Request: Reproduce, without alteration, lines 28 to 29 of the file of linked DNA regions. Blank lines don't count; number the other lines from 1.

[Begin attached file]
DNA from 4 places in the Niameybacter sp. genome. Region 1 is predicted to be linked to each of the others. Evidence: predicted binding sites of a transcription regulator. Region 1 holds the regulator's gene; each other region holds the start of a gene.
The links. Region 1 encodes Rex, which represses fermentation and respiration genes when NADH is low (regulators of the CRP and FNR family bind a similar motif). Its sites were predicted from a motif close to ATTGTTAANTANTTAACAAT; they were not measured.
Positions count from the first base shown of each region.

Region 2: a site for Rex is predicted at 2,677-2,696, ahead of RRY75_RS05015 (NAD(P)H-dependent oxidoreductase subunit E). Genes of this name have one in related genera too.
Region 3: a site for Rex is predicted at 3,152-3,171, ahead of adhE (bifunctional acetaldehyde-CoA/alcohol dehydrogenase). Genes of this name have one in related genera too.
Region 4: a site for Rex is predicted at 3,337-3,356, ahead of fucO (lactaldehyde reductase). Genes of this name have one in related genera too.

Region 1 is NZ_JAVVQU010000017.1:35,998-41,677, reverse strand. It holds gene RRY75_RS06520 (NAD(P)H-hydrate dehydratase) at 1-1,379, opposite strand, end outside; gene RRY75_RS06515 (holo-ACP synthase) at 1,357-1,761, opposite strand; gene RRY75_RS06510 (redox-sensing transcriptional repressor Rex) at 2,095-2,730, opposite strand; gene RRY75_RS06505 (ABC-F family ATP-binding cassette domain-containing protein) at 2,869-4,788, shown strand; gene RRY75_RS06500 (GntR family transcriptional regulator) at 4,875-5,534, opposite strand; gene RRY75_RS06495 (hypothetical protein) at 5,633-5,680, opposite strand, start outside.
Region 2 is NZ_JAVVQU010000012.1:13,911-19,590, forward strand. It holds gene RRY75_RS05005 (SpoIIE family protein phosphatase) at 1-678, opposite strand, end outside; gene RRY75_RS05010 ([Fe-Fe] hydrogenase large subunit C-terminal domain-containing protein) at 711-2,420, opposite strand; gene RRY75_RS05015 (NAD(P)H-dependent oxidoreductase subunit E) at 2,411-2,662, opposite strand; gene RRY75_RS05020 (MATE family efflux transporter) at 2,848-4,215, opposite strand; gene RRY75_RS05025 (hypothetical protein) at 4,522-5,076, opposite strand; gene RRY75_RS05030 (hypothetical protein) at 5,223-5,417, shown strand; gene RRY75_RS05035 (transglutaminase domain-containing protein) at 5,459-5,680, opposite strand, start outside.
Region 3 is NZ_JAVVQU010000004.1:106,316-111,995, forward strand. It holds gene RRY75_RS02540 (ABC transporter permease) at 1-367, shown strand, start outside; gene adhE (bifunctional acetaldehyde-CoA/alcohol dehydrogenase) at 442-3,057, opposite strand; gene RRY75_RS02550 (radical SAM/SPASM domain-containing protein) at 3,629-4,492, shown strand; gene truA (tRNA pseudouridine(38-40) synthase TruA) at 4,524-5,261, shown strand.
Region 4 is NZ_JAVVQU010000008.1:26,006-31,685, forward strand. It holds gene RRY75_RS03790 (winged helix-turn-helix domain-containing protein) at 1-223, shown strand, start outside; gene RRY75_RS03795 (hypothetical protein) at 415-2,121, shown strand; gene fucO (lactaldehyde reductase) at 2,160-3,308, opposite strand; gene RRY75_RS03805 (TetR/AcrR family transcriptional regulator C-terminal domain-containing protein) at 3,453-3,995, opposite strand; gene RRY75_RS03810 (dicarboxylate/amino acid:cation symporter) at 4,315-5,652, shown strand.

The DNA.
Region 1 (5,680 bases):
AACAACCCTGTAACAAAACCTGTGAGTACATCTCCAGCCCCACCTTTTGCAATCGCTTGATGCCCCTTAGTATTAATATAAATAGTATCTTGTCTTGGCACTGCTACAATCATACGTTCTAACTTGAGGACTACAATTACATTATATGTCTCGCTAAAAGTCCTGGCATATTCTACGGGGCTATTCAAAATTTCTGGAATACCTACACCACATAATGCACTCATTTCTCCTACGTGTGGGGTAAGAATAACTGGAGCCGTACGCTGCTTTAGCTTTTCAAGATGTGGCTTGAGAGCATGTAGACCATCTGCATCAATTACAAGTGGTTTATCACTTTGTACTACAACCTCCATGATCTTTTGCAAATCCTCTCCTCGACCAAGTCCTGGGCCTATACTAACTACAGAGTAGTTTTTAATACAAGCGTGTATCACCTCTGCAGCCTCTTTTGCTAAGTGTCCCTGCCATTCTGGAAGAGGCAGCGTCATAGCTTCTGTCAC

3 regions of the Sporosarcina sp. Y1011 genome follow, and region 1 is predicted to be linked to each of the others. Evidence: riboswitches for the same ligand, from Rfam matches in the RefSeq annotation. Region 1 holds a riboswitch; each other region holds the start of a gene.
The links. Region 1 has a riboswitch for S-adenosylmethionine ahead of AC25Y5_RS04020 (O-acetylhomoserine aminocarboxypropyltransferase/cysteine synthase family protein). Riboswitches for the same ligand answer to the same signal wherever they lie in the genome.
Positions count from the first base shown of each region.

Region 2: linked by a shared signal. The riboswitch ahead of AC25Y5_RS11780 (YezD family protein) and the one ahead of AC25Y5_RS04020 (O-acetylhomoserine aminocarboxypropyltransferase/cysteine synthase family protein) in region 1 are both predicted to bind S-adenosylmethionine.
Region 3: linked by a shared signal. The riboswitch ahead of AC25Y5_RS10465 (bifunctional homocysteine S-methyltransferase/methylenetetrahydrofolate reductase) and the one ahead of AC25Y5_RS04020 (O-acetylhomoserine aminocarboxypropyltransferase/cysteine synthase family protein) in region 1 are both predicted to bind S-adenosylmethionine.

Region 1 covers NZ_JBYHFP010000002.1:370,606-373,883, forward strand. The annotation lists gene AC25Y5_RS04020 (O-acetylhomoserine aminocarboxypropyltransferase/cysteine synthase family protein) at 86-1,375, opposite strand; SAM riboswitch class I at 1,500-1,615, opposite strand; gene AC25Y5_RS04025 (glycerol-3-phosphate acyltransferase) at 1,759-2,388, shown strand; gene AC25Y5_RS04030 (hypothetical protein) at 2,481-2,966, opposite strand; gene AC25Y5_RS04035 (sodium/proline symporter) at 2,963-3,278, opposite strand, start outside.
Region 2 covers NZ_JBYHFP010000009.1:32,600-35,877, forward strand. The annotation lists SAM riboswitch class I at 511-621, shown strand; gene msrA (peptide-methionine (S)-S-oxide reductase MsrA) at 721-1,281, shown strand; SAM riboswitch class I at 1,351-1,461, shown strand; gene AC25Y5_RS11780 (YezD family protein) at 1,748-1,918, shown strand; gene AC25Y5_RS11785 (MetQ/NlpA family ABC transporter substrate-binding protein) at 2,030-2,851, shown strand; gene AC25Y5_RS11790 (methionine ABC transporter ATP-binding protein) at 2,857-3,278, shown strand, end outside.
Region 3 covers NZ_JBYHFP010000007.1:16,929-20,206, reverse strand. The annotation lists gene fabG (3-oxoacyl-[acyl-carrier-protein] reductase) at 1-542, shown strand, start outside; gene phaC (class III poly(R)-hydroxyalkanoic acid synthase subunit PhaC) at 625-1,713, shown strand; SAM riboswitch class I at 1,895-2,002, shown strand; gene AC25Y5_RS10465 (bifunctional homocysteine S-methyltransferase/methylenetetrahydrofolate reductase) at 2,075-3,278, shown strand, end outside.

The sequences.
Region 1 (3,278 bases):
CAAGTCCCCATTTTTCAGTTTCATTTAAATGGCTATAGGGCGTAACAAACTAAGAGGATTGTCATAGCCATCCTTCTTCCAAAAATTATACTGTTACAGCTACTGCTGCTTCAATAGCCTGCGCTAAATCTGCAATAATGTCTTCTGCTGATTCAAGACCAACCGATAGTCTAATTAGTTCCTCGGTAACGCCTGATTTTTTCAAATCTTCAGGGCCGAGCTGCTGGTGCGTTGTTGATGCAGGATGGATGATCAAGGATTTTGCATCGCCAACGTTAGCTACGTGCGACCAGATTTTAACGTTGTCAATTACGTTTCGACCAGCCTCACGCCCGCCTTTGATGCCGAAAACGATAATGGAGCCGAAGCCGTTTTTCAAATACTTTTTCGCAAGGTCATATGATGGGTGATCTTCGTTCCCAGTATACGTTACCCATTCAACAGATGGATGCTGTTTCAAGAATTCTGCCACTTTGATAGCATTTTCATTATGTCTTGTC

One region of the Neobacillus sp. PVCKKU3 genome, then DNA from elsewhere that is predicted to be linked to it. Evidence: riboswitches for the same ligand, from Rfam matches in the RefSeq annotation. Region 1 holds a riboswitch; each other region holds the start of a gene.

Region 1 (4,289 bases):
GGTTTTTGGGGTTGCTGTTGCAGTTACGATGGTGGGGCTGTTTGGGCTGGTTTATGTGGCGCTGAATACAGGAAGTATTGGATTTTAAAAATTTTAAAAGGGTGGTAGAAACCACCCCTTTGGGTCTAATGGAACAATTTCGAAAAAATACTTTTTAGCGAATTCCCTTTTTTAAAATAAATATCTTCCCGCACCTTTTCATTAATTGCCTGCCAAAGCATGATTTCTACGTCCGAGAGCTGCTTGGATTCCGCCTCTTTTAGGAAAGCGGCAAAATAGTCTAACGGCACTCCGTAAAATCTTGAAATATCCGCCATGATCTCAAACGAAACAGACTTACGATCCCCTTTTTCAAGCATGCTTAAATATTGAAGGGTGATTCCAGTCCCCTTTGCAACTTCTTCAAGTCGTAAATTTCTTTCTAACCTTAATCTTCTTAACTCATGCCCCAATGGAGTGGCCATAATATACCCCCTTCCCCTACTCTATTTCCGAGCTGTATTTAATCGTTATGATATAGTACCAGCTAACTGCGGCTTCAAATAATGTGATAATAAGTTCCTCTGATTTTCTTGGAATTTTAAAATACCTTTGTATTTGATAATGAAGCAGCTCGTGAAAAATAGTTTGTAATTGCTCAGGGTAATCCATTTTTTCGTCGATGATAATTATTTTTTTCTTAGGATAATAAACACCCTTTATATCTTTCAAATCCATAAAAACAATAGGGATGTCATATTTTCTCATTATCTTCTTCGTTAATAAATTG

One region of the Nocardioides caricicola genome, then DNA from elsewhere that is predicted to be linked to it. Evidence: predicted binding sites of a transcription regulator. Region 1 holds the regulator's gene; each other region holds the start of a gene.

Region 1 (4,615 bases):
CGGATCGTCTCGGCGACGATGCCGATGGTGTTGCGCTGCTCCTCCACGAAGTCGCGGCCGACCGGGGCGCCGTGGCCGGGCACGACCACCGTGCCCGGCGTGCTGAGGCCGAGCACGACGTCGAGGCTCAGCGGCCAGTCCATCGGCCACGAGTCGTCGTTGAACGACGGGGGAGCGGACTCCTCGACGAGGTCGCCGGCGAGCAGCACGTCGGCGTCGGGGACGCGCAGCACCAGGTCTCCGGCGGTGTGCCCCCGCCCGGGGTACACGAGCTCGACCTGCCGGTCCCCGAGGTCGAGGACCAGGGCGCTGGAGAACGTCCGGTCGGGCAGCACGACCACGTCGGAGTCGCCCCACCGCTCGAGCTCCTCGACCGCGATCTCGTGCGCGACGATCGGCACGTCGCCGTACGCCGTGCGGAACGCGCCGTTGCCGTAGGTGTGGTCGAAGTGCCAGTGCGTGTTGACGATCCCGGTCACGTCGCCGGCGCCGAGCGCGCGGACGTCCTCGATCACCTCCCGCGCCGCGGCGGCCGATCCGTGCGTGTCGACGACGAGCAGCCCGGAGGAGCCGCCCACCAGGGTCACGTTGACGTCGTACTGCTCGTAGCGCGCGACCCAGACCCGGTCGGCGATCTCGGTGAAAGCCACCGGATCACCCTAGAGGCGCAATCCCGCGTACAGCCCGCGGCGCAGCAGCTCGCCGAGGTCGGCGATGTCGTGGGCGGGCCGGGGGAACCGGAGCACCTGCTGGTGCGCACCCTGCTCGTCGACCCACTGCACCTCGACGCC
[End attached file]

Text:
One region of the Nocardioides caricicola genome, then DNA from elsewhere that is predicted to be linked to it. Evidence: predicted binding sites of a transcription regulator. Region 1 holds the regulator's gene; each other region holds the start of a gene.

Region 1 (4,615 bases):